Cinematic Releases: The Guest

Adam Wingard's The Guest has been playing in limited release. Find out what we thought. 

"I think my shirt is stuck in my mouth
Would you like to dig it out
with your tongue?"
Let’s get it out of the way: Horror has found its Quentin Tarantino, and his name is Adam Wingard. A filmmaker head over heels in love with the movies he grew up with, Wingard’s knowledge of 80s slasher films and thrillers is clearly encyclopedic. He knows how to respectfully pay homage in ways genre fans will cheer over, but creates something more than a derivative mashup. This is a fully realized and stylishly energized thriller that ranks among the best films of the year.

Consider the setup: A handsome drifter played by Dan Stevens (Downton Abbey) shows up on the doorstep of a family that recently lost one of their own to the war overseas. The stranger introduces himself as David, produces a photograph of the Army unit he served in with their son, standing with arms around each other’s shoulders; it helps his cause that the photo already existed on the family’s mantle. He’s confident, polite, says his “yes ma’am’s,” listens to everyone’s problems, shares a few beers with the dad, and carries messages of love from their deceased son. Why not let the young man stay for a few days?

What's better than a hot
Maika Monroe in a waitress outfit?
A whole bunch of them.
As the archetypes and back stories of the characters are fleshed out, we can draw certain conclusions based on the films Adam Wingard and his writer Simon Barrett have learned from. When we meet the distraught parents played by Sheila Kelley and Leland Orser, we know they’re looking for a surrogate to ease the pain of their loss. We meet their younger son Luke (Brendan Meyer), a geeky misanthrope in a baggy hoodie who is routinely victimized by the football team’s king jock, and the relationship dynamic practically writes itself, as the combat-trained David befriends the limp-wristed lad. But Wingard and Barrett are too smart for that, because they know we’ve seen all the same movies. They use our own film going nature against us and take us on one hell of a ride, using the cliches we’ve come to expect as their weapon of choice, following them through with a strange logic to conclusions that are sometimes scary, often surprising, and oddly hilarious. This has more laugh out loud moments than most pure comedies.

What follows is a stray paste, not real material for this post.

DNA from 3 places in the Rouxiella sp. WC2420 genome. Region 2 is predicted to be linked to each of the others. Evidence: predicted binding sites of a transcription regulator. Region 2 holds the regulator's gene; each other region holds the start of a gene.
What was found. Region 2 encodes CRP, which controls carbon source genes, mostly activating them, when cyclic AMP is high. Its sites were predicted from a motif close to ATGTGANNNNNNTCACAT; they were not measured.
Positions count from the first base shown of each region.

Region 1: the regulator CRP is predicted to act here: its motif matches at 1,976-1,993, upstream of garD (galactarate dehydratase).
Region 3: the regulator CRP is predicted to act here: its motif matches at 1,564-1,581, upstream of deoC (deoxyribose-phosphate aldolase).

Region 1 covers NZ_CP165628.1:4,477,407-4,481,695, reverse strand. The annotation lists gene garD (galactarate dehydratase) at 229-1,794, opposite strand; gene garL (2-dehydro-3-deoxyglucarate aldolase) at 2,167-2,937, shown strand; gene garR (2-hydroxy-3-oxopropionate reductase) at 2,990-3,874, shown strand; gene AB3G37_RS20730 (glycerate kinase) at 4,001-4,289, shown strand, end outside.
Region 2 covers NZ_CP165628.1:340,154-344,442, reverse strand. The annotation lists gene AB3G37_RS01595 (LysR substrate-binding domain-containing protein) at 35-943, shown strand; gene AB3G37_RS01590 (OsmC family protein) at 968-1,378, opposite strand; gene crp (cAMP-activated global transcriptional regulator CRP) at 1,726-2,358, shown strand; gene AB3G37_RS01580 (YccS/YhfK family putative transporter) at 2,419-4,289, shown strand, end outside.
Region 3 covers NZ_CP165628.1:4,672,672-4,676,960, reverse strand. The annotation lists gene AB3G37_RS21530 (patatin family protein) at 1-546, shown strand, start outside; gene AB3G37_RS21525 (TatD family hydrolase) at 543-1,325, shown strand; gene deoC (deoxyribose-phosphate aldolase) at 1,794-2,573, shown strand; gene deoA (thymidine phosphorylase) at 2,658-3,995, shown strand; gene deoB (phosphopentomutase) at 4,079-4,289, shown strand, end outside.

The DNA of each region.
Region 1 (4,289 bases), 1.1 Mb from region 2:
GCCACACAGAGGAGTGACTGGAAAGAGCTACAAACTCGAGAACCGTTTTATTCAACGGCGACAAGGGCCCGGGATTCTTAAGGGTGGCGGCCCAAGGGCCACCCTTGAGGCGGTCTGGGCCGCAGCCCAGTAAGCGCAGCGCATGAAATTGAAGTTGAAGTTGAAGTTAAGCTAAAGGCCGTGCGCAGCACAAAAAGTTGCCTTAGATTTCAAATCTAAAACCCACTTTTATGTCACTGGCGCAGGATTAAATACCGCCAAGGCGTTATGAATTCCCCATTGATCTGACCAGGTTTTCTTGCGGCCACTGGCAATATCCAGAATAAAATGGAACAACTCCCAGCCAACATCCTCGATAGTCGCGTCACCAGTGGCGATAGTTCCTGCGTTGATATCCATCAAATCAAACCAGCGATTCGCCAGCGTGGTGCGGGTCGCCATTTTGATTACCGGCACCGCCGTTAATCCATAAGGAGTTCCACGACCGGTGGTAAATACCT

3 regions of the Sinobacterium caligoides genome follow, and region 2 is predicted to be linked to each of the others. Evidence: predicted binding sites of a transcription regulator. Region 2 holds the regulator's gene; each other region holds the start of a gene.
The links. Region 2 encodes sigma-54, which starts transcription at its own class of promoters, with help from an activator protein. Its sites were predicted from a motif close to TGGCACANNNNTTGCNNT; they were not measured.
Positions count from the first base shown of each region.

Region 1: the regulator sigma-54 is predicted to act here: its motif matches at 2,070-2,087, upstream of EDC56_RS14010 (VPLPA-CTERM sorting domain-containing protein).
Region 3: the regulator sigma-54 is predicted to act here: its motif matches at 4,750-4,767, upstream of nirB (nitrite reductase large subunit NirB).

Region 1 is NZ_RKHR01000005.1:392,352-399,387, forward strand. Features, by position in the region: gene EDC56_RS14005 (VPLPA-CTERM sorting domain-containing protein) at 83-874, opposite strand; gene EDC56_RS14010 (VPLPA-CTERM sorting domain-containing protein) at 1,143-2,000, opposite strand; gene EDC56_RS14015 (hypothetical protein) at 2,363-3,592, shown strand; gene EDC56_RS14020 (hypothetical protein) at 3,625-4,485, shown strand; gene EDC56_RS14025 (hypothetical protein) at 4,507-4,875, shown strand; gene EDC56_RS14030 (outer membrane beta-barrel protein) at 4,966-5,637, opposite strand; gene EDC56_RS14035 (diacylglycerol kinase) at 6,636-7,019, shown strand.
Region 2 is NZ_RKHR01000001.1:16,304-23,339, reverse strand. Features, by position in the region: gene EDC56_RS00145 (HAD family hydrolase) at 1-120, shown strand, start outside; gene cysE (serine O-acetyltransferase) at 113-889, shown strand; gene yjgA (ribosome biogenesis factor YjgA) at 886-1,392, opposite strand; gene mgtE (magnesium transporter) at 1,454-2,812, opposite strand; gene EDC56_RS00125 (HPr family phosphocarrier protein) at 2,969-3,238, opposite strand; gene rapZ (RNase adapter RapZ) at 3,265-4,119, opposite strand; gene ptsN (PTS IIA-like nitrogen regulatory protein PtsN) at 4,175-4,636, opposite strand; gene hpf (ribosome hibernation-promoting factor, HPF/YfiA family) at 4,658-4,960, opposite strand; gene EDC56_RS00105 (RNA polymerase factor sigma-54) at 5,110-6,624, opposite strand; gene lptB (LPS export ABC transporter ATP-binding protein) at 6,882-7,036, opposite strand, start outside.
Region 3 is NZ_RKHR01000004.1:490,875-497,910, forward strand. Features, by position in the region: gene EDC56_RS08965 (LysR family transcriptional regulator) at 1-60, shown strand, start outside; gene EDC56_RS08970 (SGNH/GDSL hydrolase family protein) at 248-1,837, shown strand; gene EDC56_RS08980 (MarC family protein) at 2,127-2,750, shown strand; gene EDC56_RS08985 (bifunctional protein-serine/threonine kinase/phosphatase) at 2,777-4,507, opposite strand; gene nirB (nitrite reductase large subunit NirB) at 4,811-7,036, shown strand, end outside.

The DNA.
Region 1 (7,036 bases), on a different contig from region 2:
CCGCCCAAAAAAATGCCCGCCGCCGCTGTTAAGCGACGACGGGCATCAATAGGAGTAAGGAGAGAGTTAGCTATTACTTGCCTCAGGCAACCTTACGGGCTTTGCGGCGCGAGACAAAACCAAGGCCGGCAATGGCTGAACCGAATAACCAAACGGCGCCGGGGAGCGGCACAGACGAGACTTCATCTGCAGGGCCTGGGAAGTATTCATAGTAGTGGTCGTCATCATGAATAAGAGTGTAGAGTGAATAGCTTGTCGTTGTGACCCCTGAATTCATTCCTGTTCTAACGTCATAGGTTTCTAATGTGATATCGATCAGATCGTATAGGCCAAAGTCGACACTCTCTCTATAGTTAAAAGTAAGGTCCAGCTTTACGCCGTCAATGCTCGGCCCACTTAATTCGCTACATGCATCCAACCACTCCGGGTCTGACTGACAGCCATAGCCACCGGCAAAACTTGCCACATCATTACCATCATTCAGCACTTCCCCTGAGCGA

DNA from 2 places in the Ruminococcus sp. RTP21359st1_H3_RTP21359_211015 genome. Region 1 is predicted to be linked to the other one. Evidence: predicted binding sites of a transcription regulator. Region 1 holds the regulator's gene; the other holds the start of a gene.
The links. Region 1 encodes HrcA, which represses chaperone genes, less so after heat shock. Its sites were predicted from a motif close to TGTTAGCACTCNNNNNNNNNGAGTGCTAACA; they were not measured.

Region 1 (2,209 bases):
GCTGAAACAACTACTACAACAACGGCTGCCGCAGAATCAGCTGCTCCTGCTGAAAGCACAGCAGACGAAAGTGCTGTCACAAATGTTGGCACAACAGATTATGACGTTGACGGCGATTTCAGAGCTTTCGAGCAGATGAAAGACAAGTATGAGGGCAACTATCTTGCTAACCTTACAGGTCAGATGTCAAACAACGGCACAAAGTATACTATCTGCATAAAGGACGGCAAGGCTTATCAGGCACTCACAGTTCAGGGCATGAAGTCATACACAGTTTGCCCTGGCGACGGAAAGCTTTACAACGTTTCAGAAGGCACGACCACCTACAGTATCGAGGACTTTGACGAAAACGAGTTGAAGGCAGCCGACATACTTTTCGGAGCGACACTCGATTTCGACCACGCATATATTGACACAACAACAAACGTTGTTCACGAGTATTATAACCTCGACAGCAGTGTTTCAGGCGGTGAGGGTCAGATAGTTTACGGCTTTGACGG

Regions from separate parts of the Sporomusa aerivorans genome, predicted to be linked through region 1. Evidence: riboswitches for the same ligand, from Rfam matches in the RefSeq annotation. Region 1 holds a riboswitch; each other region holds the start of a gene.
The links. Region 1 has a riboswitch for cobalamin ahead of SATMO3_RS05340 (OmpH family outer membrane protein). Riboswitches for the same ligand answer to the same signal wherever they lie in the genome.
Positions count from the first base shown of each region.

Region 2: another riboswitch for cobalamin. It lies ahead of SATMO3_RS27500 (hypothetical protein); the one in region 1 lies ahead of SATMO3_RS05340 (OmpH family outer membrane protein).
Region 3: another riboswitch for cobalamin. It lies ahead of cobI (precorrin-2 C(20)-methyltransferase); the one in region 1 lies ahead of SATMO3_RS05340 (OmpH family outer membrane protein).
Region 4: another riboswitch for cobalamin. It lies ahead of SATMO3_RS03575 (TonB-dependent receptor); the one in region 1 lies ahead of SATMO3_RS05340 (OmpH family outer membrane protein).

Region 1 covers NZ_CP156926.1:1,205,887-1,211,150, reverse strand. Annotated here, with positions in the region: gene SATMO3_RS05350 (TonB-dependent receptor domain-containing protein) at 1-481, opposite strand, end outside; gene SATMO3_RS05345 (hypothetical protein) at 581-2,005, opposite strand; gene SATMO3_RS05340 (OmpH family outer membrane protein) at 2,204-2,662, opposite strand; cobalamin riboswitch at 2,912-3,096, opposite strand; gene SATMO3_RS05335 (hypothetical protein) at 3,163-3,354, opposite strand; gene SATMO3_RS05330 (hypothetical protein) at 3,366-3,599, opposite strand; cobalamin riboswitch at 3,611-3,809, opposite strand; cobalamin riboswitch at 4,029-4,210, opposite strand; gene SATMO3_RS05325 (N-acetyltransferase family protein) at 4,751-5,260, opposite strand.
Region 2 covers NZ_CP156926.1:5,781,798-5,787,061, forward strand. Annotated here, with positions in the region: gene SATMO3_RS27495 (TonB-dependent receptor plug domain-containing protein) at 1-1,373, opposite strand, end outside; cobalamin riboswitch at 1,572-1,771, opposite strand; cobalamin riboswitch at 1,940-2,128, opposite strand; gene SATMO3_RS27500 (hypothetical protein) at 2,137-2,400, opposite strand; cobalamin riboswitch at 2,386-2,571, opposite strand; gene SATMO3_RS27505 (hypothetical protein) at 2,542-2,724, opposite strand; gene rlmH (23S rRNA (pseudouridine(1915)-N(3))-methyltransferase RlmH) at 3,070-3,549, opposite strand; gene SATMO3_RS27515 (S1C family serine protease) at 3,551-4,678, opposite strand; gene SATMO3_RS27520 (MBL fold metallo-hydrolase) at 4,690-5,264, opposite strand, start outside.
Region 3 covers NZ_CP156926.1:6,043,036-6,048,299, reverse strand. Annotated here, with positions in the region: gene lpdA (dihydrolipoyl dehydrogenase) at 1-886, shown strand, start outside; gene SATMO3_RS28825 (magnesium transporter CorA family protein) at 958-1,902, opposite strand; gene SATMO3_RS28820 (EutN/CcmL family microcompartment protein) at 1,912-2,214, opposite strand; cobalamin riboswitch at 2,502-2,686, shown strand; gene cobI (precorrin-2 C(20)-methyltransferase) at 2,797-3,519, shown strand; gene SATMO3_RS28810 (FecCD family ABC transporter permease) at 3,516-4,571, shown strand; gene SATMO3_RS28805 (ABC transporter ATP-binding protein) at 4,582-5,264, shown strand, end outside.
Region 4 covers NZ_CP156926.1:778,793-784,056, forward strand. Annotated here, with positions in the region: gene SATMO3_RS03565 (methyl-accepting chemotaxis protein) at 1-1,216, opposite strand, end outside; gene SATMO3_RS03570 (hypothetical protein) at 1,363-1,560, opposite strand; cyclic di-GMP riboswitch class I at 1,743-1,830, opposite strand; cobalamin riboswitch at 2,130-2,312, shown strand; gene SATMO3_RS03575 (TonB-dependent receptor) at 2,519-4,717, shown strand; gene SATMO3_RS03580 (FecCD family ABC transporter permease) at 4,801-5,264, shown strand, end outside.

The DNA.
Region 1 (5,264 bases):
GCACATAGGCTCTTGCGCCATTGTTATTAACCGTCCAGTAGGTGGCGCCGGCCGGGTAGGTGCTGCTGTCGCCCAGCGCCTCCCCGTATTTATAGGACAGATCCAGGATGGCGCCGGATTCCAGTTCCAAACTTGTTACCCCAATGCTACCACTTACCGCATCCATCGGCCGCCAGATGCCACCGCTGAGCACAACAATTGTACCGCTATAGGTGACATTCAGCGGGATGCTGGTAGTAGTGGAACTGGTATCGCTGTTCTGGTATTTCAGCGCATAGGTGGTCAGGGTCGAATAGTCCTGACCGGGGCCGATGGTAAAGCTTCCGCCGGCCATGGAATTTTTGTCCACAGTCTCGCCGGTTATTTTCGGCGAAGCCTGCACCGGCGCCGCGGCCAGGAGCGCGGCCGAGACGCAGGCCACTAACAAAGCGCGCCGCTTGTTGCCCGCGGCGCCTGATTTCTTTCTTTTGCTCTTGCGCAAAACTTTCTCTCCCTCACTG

A film like this requires performances to be calibrated just right, and Dan Stevens brings it like none other. He’s creepy, mysterious, charming, funny (but not too funny), charismatic, all in the exact measure and alternating strokes the film requires. Stevens flashes a James Bond gaze one way to an attractive brunette, beds her in minutes, and the next moment, he’s leveling a glare at the camera that could make the shit in your pants shit its pants. It won’t win any Oscars, but this is a performance for the ages.

With a presence as commanding as Stevens, we know a villain is only as good as his nemesis, and The Guest provides us a great one with Maika Monroe as Anna. A plucky blonde, ferocious with attitude, and drop dead gorgeous to boot, Monroe is what you would get if you crossed Kat Dennings with Brie Larson, gave her Larson’s acting chops, and took away Dennings’ uncanny ability to annoy the ever-loving snot out of anyone not distracted by her chest to the point of hearing loss. Monroe and Stevens share a lot of screen time together, and when they aren’t saying much is when the film is saying it all. This is good stuff.

"Oh look! The masks from
Halloween III."
The Guest comes on the heels of Wingard and Barrett’s last feature length collaboration, You’re Next, a terrific exercise in style that had one of the most memorable kills in recent years. This time, they top themselves. Giving their performers room to put the characters first, they create a film that strays outside of their comfort zone just enough for it to still be a snug fit while we can still see their toes dipping into new waters. This is top-notch work: Darkly comic and thrilling while being completely absurd and so entertaining that it doesn’t matter. But in the end, this film belongs to Dan Stevens. This is a star-making performance that will surely catapult The Guest into the realm of cult classic, and squarely on to a list of the ten best films of 2014.

-Blake O. Kleiner